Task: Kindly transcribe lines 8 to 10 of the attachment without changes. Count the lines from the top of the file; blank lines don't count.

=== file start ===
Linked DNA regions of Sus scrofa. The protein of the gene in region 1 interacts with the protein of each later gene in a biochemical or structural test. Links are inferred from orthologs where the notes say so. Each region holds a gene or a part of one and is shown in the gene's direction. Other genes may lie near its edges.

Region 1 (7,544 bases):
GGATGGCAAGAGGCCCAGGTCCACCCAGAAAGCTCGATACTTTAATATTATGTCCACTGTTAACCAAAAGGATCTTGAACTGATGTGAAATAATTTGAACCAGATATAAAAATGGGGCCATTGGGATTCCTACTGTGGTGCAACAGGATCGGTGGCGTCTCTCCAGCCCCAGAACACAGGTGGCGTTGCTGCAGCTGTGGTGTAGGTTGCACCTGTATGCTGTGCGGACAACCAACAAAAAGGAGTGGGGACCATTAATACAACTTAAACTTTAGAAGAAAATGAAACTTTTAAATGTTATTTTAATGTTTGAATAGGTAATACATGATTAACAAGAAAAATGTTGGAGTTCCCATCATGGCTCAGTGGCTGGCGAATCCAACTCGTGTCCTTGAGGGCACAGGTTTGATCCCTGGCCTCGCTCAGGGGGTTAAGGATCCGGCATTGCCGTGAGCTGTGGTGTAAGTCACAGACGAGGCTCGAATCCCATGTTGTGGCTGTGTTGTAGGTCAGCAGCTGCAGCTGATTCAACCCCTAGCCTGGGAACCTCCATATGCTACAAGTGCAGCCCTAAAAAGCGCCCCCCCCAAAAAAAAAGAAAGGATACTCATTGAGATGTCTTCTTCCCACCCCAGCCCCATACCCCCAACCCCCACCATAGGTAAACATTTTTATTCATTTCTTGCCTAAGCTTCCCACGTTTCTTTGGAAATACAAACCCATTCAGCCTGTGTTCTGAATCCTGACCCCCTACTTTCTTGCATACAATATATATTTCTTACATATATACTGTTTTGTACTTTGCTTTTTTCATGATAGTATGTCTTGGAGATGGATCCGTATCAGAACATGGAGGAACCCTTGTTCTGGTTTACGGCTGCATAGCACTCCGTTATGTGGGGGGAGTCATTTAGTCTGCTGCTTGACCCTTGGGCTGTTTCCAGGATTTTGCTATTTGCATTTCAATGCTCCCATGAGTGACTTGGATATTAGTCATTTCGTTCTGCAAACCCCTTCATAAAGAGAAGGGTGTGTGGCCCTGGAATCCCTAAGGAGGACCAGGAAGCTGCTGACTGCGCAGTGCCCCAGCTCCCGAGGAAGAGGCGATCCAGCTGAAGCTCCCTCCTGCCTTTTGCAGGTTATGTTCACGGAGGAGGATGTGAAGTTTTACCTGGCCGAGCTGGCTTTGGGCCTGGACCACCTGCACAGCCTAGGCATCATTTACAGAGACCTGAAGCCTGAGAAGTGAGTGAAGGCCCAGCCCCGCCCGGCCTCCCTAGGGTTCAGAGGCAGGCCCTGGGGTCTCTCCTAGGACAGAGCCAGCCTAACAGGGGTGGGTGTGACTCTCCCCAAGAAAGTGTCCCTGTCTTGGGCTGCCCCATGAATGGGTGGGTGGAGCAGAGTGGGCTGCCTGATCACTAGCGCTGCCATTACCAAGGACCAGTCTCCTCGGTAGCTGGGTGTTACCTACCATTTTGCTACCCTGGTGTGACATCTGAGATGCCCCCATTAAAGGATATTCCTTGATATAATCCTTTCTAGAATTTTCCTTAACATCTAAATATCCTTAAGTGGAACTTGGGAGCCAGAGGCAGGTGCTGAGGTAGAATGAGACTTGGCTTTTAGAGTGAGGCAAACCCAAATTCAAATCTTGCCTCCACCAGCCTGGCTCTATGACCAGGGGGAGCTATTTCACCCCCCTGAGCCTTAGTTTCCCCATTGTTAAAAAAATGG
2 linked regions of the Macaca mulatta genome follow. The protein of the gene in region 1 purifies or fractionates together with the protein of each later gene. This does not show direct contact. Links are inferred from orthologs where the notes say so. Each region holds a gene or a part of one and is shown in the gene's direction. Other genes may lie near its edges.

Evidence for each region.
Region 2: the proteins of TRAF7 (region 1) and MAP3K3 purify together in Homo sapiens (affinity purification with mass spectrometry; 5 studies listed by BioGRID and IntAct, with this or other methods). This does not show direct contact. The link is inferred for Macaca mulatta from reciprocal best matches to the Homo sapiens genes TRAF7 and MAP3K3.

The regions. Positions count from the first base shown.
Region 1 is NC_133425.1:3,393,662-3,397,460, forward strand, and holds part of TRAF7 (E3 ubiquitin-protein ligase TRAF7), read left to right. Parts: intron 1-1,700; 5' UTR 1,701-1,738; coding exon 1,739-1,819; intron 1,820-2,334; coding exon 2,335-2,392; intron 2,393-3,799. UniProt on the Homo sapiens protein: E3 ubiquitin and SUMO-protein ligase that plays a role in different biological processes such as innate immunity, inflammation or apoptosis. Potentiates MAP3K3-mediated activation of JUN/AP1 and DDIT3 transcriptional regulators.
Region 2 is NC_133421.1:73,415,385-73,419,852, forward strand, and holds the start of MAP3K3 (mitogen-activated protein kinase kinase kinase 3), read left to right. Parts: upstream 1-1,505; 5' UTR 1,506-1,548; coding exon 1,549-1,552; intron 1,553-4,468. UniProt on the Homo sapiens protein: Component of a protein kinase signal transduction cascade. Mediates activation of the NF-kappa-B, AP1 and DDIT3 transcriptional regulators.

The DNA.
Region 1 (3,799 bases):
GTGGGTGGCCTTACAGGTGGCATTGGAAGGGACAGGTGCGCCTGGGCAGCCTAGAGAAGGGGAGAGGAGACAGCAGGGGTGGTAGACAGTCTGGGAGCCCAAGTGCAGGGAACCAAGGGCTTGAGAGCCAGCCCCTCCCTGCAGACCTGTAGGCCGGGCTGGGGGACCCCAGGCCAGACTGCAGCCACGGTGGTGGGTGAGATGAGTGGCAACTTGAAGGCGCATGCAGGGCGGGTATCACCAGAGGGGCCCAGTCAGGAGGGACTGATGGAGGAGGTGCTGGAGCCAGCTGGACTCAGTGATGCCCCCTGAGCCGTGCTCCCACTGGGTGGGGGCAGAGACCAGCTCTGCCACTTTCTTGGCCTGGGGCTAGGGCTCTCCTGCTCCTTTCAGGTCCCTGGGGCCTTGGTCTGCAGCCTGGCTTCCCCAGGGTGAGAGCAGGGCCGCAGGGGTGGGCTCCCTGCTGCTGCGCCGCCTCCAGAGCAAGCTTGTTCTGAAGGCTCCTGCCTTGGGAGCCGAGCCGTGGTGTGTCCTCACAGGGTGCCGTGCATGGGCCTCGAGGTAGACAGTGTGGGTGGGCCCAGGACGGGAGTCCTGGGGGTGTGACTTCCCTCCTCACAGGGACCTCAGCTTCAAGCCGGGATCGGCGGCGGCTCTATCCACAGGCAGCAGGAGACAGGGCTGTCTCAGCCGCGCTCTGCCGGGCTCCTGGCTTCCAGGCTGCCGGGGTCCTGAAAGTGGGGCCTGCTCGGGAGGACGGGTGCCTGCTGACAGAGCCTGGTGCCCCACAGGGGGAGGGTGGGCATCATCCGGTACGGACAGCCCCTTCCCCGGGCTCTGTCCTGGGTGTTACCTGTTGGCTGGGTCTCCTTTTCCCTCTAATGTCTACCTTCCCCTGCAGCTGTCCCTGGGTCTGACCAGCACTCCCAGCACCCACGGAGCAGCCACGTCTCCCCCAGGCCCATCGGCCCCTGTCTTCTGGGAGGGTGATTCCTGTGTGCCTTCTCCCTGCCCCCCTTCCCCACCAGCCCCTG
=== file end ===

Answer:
Region 1 is NC_133425.1:3,393,662-3,397,460, forward strand, and holds part of TRAF7 (E3 ubiquitin-protein ligase TRAF7), read left to right. Parts: intron 1-1,700; 5' UTR 1,701-1,738; coding exon 1,739-1,819; intron 1,820-2,334; coding exon 2,335-2,392; intron 2,393-3,799. UniProt on the Homo sapiens protein: E3 ubiquitin and SUMO-protein ligase that plays a role in different biological processes such as innate immunity, inflammation or apoptosis. Potentiates MAP3K3-mediated activation of JUN/AP1 and DDIT3 transcriptional regulators.
Region 2 is NC_133421.1:73,415,385-73,419,852, forward strand, and holds the start of MAP3K3 (mitogen-activated protein kinase kinase kinase 3), read left to right. Parts: upstream 1-1,505; 5' UTR 1,506-1,548; coding exon 1,549-1,552; intron 1,553-4,468. UniProt on the Homo sapiens protein: Component of a protein kinase signal transduction cascade. Mediates activation of the NF-kappa-B, AP1 and DDIT3 transcriptional regulators.

The DNA.